OTTAWA, April 10, 2015 /CNW/ - Assembly of First Nations (AFN) National Chief Perry Bellegarde today expressed serious concern that the federal government and the RCMP are withholding important and sensitive information about violence against Indigenous women and girls, and is demanding that this information be shared immediately with First Nations so that it can help inform work to address and prevent violence.
"It is absolutely unacceptable that important information on a priority issue is being withheld from First Nations," said AFN National Chief Perry Bellegarde. "The federal government and the RCMP must immediately release all the information they have to First Nations so we can better understand the current situation and work together toward solutions."
RCMP Commissioner Bob Paulson yesterday confirmed comments made last week by Aboriginal Affairs and Northern Development Canada Minister Bernard Valcourt that 70 per cent of Aboriginal women murdered in Canada were victims of violent acts by Aboriginal people. This figure only applies to cases that have been solved. An RCMP report released last May citing at least 1,181 indigenous women and girls were murdered or went missing between 1980 and 2012 did not include this information.
National Chief Bellegarde is sending a letter to the RCMP formally requesting that this information be shared with First Nations.
"That the Minister of Aboriginal Affairs is withholding important information and, worse, is using it against First Nations defies logic and the department's fiduciary duty," said National Chief Bellegarde. "Blaming the victim is no longer an option. The federal government must recognize the root causes of poverty and work with us to address the poor conditions and lack of supports that our people endure every day, including action to support men's healing programs. Minister Valcourt committed just over a month ago at the National Roundtable on Missing and Murdered Indigenous Women and Girls, to work with us on coordinated action to prevent and address violence. He cannot in good faith continue withholding information."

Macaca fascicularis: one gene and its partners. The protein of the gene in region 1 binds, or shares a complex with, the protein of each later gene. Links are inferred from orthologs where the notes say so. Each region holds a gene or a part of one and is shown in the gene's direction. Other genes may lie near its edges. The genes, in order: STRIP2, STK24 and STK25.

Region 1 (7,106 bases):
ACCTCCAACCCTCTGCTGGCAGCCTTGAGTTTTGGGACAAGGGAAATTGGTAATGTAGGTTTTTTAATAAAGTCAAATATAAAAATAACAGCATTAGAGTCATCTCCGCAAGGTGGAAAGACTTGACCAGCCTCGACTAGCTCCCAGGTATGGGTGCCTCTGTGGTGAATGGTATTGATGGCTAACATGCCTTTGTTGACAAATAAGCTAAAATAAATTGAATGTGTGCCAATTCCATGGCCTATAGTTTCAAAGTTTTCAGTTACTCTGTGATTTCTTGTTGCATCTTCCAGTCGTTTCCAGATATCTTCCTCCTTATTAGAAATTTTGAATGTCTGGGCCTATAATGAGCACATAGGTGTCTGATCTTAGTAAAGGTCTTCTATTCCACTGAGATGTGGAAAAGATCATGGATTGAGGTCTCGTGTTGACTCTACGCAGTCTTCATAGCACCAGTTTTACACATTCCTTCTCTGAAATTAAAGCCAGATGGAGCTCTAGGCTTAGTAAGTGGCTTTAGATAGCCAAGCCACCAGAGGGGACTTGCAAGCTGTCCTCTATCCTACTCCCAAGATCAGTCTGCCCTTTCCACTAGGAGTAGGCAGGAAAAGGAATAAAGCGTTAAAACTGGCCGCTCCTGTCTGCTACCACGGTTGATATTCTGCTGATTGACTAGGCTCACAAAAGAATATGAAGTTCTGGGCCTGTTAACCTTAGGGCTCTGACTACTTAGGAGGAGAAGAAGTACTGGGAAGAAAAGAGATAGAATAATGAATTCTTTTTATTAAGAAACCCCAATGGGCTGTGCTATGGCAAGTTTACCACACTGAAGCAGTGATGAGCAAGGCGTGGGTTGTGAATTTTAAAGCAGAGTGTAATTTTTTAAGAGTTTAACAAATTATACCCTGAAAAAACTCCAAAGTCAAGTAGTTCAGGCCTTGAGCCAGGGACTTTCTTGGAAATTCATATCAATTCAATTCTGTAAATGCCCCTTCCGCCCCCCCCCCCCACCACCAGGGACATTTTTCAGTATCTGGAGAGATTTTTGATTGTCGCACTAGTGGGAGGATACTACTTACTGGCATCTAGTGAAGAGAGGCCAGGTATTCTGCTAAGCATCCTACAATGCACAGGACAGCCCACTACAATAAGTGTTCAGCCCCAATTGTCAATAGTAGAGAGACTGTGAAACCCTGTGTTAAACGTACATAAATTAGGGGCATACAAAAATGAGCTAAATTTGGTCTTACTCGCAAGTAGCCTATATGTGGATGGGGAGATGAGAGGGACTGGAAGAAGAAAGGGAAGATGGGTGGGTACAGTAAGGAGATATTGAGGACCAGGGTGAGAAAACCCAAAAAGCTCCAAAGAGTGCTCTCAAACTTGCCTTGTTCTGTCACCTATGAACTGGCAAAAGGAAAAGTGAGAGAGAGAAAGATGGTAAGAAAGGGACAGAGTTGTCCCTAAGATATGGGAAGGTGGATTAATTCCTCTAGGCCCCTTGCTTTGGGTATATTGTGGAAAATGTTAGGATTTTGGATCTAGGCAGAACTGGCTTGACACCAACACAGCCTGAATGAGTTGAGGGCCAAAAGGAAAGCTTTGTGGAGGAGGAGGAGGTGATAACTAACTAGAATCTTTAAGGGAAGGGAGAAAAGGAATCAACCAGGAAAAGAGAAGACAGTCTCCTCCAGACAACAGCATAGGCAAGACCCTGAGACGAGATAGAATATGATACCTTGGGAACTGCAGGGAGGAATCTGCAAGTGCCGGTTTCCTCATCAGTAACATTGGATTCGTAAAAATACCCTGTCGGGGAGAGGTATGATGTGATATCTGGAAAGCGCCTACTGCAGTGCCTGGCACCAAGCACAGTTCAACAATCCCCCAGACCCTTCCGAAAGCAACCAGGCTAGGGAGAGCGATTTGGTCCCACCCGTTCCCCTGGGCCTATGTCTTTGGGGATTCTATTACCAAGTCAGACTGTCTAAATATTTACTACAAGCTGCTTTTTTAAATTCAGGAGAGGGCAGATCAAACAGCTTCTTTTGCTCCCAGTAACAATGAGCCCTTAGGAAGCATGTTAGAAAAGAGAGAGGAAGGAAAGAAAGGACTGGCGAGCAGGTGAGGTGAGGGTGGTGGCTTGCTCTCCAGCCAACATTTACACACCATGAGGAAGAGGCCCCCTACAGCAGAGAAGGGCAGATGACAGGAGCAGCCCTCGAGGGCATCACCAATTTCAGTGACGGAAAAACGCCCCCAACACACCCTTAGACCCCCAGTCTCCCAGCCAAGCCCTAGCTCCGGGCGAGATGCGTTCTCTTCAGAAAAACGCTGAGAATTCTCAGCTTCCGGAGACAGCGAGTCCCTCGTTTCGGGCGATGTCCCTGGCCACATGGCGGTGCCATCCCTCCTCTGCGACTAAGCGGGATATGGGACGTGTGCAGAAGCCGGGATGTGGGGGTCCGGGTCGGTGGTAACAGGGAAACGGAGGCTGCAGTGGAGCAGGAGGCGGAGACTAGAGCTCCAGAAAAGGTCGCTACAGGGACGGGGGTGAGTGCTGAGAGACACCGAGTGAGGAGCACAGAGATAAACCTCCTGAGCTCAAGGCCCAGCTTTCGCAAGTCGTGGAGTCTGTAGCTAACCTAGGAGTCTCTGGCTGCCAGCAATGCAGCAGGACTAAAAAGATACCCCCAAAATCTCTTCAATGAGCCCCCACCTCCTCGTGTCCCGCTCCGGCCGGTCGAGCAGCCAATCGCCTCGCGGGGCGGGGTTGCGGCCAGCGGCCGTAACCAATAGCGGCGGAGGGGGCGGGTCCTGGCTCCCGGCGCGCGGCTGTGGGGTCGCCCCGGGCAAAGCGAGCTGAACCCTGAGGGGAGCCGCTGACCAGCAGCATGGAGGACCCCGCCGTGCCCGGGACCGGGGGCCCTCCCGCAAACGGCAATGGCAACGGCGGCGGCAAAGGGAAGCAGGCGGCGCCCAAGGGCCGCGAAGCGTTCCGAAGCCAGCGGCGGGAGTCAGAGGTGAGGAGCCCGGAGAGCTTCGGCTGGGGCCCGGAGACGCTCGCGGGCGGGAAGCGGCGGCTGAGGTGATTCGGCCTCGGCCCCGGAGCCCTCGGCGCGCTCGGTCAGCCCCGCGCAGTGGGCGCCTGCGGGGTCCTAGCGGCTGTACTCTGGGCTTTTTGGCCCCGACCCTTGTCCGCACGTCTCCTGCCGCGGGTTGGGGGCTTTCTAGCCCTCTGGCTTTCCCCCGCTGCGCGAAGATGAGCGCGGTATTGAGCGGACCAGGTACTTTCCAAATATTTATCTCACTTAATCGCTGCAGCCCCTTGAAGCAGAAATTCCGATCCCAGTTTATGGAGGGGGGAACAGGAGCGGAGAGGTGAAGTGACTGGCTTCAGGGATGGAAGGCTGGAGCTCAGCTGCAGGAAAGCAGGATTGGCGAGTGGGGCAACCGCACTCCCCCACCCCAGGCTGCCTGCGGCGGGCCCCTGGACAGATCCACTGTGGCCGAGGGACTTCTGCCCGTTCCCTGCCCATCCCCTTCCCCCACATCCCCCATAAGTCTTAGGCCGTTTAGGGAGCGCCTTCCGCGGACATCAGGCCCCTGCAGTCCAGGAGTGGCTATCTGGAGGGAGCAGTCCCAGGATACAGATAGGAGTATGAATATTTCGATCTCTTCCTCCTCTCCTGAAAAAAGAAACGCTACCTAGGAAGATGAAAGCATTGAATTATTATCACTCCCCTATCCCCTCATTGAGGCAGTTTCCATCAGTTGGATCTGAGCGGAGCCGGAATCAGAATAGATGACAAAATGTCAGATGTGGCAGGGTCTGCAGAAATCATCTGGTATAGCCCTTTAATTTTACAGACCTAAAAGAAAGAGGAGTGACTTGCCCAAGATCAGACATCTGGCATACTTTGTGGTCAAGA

The National Roundtable on Missing and Murdered Indigenous Women and Girls was held February 27, 2015 with commitments by all jurisdictions on the development of a national prevention and awareness campaign, a National Justice Forum to be hosted in Manitoba and for the group to meet again next year to discuss progress. First Nations continue to call for a National Public Inquiry as a tool to identify and address root causes, including the impacts of colonialism on First Nations.
For more information on work toward an action plan to end violence and support for a National Public Inquiry please visit: http://www.afn.ca/index.php/en/policy-areas/i-pledge.-end-violence.
The Assembly of First Nations is the national organization representing First Nations citizens in Canada. Follow AFN on Twitter @AFN_Comms, @AFN_Updates.
SOURCE Assembly of First Nations
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